The location is not a public environment, and we can speculate that the Black men were probably invited to this party by some white person there (they were greeted well and welcomed to stay). Based on Mike’s account, the assumption for many whites is that a private environment will be white, and there is surprise when “black trouble” walks in.

Their reaction suggests that for many of the whites at the party, there may be very little friendly social interaction across racial lines.

As further testament to limited cross-racial friendships, Mary notes how her usual

group of friends act differently around a Black man:

After Thanksgiving dinner my friends and I regrouped for one last night of fun.

My group of friends consists of whites and Asians. However, on this night we had a black guy hanging out with us. He was one of the nicest and one of the funniest people I have ever met. Many of my guy friends make comments that are uncalled for about race, age, gender, etc., but tonight they seemed to be on their best behavior so to speak. I think they really had to think before they spoke. This is a lesson they never practice. We all had a very fun night. (Mary, WF, 18, Southeast) The white and Asian friends collectively censor their backstage comments when they were hanging out with a Black friend. As Mary says this is an exercise they never practice, it implies that the group does not typically hang out with Black people. This extra effort to sanitize their stereotyping comments reveals that the group is aware that such comments are inappropriate and wrong. They clearly know who the “target” is of their usual derogatory comments. Rather than rethinking their comments in general, the group just watches what is said when the Black friend is present. There is apparently no consideration given to the damaging character of racial and gender stereotyping for whites as well as Blacks, nor is there an attempt to end such stereotyping.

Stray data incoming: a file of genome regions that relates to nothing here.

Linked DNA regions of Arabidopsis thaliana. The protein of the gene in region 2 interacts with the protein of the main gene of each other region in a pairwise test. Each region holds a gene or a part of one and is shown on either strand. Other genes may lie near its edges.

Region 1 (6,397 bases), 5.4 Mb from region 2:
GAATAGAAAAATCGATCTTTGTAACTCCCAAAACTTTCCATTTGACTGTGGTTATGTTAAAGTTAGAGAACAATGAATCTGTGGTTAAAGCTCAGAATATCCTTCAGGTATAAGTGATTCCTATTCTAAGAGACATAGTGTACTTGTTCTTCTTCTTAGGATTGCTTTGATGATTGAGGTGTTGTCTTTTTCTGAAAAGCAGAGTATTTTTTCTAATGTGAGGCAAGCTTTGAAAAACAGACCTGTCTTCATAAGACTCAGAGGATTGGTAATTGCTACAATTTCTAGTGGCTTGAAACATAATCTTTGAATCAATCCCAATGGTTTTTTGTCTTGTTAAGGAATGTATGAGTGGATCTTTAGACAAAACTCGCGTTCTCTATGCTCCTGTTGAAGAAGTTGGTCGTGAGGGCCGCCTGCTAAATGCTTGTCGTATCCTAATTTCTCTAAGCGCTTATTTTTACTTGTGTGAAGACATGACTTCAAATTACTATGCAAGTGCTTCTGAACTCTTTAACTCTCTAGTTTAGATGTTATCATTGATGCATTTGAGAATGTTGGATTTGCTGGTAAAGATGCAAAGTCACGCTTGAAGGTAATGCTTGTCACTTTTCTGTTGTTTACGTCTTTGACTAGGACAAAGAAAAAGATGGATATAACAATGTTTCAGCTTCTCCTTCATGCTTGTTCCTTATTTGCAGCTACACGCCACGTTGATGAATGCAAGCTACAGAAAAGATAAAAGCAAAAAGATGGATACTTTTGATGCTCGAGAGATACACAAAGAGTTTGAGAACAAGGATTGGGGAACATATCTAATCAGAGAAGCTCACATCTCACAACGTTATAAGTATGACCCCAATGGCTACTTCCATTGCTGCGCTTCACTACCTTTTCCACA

Mary specifically calls out that it is the males who instigate the inappropriate comments about race, age, gender. In other journals in the sample, many white students wrote that it is white men who typically make racist, sexist and homophobic comments in the backstage. As noted in previous chapters, some white women make inappropriate comments, but disproportionately in the data, it is white men who make sexist and racist remarks.

Mary notes that her usual group of friends is not only white, but also includes Asian friends. The inclusion of Asian friends here is interesting and might not involve full breaking of the color barrier, as certain conforming-to-whiteness Asian Americans are awarded “honorary white” status by whites, at least temporarily (Aguilar-San Juan 1993).